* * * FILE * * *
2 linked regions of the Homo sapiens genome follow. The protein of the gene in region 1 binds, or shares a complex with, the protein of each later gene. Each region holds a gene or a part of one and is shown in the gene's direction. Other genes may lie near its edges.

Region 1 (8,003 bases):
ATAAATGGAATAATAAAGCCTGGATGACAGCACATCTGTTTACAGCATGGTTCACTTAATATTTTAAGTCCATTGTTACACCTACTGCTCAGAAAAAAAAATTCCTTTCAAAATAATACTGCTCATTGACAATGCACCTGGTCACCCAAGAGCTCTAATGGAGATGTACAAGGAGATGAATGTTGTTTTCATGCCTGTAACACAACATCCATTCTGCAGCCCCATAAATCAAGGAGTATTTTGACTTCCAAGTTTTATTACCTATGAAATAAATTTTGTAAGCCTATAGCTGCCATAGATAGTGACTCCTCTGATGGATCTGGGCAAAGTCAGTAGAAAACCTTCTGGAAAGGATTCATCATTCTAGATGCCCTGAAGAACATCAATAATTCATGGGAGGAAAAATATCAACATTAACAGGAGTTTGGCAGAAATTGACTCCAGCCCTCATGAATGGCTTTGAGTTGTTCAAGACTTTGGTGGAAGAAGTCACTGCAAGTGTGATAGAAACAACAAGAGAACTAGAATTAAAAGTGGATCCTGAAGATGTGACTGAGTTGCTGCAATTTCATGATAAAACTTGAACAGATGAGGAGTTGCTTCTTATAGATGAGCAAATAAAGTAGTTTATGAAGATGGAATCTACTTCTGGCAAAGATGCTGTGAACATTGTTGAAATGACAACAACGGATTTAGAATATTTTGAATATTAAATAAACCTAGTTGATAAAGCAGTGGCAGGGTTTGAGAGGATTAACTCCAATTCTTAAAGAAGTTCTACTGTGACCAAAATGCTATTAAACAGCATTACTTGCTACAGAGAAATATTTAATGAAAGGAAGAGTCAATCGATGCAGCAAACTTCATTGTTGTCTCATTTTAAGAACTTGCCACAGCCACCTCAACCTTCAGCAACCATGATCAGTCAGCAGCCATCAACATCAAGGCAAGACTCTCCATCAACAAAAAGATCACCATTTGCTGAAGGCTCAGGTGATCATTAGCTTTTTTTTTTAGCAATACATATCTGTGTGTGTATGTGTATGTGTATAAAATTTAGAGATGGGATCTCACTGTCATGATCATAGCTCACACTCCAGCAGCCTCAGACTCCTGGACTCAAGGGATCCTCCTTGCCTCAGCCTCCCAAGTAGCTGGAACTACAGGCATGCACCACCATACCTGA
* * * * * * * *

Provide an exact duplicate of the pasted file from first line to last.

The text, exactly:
2 linked regions of the Homo sapiens genome follow. The protein of the gene in region 1 binds, or shares a complex with, the protein of each later gene. Each region holds a gene or a part of one and is shown in the gene's direction. Other genes may lie near its edges.

Region 1 (8,003 bases):
ATAAATGGAATAATAAAGCCTGGATGACAGCACATCTGTTTACAGCATGGTTCACTTAATATTTTAAGTCCATTGTTACACCTACTGCTCAGAAAAAAAAATTCCTTTCAAAATAATACTGCTCATTGACAATGCACCTGGTCACCCAAGAGCTCTAATGGAGATGTACAAGGAGATGAATGTTGTTTTCATGCCTGTAACACAACATCCATTCTGCAGCCCCATAAATCAAGGAGTATTTTGACTTCCAAGTTTTATTACCTATGAAATAAATTTTGTAAGCCTATAGCTGCCATAGATAGTGACTCCTCTGATGGATCTGGGCAAAGTCAGTAGAAAACCTTCTGGAAAGGATTCATCATTCTAGATGCCCTGAAGAACATCAATAATTCATGGGAGGAAAAATATCAACATTAACAGGAGTTTGGCAGAAATTGACTCCAGCCCTCATGAATGGCTTTGAGTTGTTCAAGACTTTGGTGGAAGAAGTCACTGCAAGTGTGATAGAAACAACAAGAGAACTAGAATTAAAAGTGGATCCTGAAGATGTGACTGAGTTGCTGCAATTTCATGATAAAACTTGAACAGATGAGGAGTTGCTTCTTATAGATGAGCAAATAAAGTAGTTTATGAAGATGGAATCTACTTCTGGCAAAGATGCTGTGAACATTGTTGAAATGACAACAACGGATTTAGAATATTTTGAATATTAAATAAACCTAGTTGATAAAGCAGTGGCAGGGTTTGAGAGGATTAACTCCAATTCTTAAAGAAGTTCTACTGTGACCAAAATGCTATTAAACAGCATTACTTGCTACAGAGAAATATTTAATGAAAGGAAGAGTCAATCGATGCAGCAAACTTCATTGTTGTCTCATTTTAAGAACTTGCCACAGCCACCTCAACCTTCAGCAACCATGATCAGTCAGCAGCCATCAACATCAAGGCAAGACTCTCCATCAACAAAAAGATCACCATTTGCTGAAGGCTCAGGTGATCATTAGCTTTTTTTTTTAGCAATACATATCTGTGTGTGTATGTGTATGTGTATAAAATTTAGAGATGGGATCTCACTGTCATGATCATAGCTCACACTCCAGCAGCCTCAGACTCCTGGACTCAAGGGATCCTCCTTGCCTCAGCCTCCCAAGTAGCTGGAACTACAGGCATGCACCACCATACCTGA